European markets rose on Monday morning as hopes emerge for stimulus from central banks and fiscal measures from major economies such as China and Germany.
The pan-European Stoxx 600 jumped 1 percent in early trade, with banks surging 1.6 percent as all sectors and major bourses traded in positive territory.
German finance minister Olaf Scholz said on Sunday that Germany has the fiscal strength to mitigate any future economic crisis with “full force” and suggested that Berlin could free up around 50 billion euros ($55 billion) of extra spending.
Meanwhile, China’s central bank unveiled a key interest rate reform on Saturday intended to lower borrowing costs for companies and reinvigorate an economy being negatively impacted by its trade war with the U.S.
U.S. Treasury yields, which has been causing global fears of a recession after plunging last week, showed signs of a rebound.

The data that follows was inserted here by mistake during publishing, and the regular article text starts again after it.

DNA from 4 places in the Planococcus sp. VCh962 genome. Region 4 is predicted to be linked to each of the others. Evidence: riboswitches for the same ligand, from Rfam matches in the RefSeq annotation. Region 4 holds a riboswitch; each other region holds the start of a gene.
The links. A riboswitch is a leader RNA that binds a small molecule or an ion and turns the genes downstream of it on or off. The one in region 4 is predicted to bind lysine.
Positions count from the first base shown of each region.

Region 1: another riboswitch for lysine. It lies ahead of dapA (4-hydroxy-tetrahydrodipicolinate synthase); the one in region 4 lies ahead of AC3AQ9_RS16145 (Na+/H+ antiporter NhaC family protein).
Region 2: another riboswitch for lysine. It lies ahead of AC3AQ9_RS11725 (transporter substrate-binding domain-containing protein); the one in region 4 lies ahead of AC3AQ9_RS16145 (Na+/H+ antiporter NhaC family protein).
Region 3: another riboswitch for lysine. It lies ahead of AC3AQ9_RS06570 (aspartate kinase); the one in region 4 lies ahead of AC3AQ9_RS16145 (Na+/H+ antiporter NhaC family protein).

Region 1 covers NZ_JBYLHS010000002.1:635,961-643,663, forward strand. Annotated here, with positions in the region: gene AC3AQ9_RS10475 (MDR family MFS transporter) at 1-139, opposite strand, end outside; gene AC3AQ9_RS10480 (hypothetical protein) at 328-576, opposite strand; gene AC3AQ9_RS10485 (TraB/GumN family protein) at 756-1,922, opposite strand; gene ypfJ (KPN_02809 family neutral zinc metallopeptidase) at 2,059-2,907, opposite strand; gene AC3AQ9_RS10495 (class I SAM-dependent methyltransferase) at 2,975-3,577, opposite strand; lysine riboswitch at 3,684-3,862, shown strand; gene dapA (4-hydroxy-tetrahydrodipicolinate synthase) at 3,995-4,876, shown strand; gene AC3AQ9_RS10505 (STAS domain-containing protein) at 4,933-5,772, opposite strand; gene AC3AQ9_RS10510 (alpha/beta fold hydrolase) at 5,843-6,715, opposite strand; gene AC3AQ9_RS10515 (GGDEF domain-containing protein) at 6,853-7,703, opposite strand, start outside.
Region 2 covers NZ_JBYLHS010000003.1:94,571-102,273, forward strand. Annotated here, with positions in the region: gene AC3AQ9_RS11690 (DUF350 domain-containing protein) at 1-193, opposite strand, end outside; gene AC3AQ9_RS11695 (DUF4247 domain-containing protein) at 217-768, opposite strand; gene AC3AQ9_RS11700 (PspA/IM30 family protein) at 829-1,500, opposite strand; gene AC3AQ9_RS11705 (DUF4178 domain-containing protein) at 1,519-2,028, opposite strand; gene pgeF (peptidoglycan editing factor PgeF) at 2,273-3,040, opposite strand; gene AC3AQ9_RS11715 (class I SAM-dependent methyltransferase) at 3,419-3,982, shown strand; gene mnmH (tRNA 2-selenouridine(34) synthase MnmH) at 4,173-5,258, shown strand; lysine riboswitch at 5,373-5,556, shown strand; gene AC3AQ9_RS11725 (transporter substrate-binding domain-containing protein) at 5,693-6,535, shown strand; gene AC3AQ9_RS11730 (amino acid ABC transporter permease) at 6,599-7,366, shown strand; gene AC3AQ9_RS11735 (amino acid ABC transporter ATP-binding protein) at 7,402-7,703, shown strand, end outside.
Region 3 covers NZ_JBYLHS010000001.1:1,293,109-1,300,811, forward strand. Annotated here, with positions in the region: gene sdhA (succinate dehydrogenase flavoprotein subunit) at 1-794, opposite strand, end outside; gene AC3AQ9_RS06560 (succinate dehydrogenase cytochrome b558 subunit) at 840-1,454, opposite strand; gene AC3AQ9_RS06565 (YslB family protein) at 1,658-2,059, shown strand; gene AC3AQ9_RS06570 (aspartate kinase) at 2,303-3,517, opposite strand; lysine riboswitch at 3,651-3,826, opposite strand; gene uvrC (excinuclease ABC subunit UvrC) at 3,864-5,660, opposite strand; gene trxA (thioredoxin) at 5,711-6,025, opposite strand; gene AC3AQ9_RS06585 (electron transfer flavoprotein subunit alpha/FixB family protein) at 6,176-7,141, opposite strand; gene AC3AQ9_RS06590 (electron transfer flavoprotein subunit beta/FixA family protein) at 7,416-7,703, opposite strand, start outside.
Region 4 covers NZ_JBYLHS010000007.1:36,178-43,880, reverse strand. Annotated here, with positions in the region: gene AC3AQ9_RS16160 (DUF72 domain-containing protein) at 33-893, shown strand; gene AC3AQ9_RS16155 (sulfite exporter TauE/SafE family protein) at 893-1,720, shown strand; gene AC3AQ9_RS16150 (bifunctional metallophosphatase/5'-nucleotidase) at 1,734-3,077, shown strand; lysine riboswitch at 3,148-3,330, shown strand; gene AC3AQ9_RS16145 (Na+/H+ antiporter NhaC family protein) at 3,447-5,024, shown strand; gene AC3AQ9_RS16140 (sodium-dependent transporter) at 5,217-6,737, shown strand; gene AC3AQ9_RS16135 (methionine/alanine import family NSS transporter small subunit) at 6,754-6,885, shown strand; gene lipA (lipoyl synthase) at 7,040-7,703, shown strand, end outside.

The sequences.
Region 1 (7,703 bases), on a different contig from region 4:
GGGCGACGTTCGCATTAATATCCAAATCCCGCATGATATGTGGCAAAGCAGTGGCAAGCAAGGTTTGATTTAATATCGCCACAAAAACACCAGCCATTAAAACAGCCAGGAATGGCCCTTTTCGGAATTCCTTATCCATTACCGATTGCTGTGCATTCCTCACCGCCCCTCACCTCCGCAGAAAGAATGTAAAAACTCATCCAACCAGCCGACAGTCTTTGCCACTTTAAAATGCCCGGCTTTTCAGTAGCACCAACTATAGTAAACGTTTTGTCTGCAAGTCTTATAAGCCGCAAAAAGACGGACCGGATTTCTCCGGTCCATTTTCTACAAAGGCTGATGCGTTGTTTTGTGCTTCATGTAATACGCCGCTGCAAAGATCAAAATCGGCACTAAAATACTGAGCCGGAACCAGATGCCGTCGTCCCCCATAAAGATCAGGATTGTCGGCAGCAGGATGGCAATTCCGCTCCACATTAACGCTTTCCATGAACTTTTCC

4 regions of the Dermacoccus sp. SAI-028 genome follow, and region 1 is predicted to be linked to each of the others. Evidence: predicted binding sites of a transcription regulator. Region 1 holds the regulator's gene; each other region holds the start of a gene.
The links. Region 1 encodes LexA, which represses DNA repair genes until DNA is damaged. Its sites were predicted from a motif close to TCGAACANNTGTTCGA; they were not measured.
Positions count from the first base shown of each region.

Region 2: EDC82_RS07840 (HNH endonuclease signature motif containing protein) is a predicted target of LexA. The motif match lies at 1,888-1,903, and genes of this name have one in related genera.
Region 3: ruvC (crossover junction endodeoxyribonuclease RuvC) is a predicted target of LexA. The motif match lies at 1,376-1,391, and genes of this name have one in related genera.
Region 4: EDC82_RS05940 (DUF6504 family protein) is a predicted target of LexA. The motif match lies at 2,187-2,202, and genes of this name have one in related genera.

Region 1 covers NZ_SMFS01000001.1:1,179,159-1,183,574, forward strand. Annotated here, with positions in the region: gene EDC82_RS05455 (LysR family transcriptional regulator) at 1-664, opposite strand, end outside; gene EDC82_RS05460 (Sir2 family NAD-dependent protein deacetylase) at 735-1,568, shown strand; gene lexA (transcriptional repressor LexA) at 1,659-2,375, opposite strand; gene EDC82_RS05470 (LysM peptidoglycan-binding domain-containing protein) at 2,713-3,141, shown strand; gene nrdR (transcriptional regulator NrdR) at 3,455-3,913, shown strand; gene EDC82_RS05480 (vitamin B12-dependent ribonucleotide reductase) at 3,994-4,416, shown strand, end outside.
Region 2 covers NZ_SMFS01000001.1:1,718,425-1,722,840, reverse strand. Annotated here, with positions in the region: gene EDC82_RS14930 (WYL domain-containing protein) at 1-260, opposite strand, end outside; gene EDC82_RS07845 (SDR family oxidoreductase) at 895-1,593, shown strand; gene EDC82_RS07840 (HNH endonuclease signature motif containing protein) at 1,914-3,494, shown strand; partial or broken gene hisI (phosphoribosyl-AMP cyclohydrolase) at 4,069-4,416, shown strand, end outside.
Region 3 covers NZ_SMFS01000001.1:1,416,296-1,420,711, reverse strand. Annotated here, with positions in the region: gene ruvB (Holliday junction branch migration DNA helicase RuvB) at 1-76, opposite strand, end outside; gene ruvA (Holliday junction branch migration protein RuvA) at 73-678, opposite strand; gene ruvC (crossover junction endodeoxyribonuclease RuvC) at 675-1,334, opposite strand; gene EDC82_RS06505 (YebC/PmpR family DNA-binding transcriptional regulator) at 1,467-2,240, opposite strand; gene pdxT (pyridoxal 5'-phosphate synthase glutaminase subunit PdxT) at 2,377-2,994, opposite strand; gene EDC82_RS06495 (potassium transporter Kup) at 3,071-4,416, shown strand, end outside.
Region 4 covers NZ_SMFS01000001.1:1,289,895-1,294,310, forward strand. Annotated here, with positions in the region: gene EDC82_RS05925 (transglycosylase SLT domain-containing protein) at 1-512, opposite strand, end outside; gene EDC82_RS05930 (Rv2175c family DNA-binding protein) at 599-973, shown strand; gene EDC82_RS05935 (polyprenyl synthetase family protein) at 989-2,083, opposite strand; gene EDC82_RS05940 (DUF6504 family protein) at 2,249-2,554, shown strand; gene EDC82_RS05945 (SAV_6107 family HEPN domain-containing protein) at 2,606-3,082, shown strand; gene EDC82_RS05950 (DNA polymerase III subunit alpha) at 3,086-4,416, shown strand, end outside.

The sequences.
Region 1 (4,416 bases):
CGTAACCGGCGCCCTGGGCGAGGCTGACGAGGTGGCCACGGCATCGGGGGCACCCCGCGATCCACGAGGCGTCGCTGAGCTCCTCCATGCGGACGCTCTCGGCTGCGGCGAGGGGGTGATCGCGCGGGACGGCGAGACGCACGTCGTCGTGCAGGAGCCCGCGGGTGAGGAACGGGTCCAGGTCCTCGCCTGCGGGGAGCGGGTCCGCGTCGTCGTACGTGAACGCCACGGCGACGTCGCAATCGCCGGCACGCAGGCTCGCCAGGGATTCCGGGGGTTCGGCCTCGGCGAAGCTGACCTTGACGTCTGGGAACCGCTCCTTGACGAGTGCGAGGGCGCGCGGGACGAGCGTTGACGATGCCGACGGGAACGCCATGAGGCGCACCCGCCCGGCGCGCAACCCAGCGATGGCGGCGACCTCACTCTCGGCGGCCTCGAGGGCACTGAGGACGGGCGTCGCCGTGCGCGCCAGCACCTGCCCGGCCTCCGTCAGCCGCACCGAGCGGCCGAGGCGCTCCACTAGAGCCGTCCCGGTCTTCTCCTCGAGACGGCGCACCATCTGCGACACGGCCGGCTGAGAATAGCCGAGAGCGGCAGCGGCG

Asian stocks rose on Monday afternoon, led by mainland China with the Shenzhen component adding 2.39 percent and the Shenzhen composite surging 2.45 percent.
Back in Europe, leaked British government documents warning of the negative impact of a no-deal Brexit revealed that Britain could face food, medicine and petrol shortages should it leave the European Union without a deal on October 31.
Michael Gove, the minister in charge of planning for a no-deal scenario, said the documents were based on a worst case scenario, while British news outlets cited government sources as blaming the leak on a hostile former minister intent on undermining Prime Minister Boris Johnson’s negotiations with the bloc.
In corporate news, Swiss newspaper SonntagsZeitung reported on Sunday that a Novartis executive sold 925,400 Swiss francs ($946,000) worth of shares in the company less than three weeks before the U.S. Food and Drug Administration (FDA) announced that data from tests of its gene therapy had been doctored.
Stocks on the move
British banking group CYBG saw its shares climb 4.9 percent in early trade to top the Stoxx 600, while Deutsche Bank led a surge for the mainland European banking sector, gaining 4 percent after hitting an all-time low last week, closely followed by domestic rival Commerzbank, which also jumped 3.5 percent.
At the other end of the European blue chip index, Dutch chemicals company IMCD slipped 3.3 percent.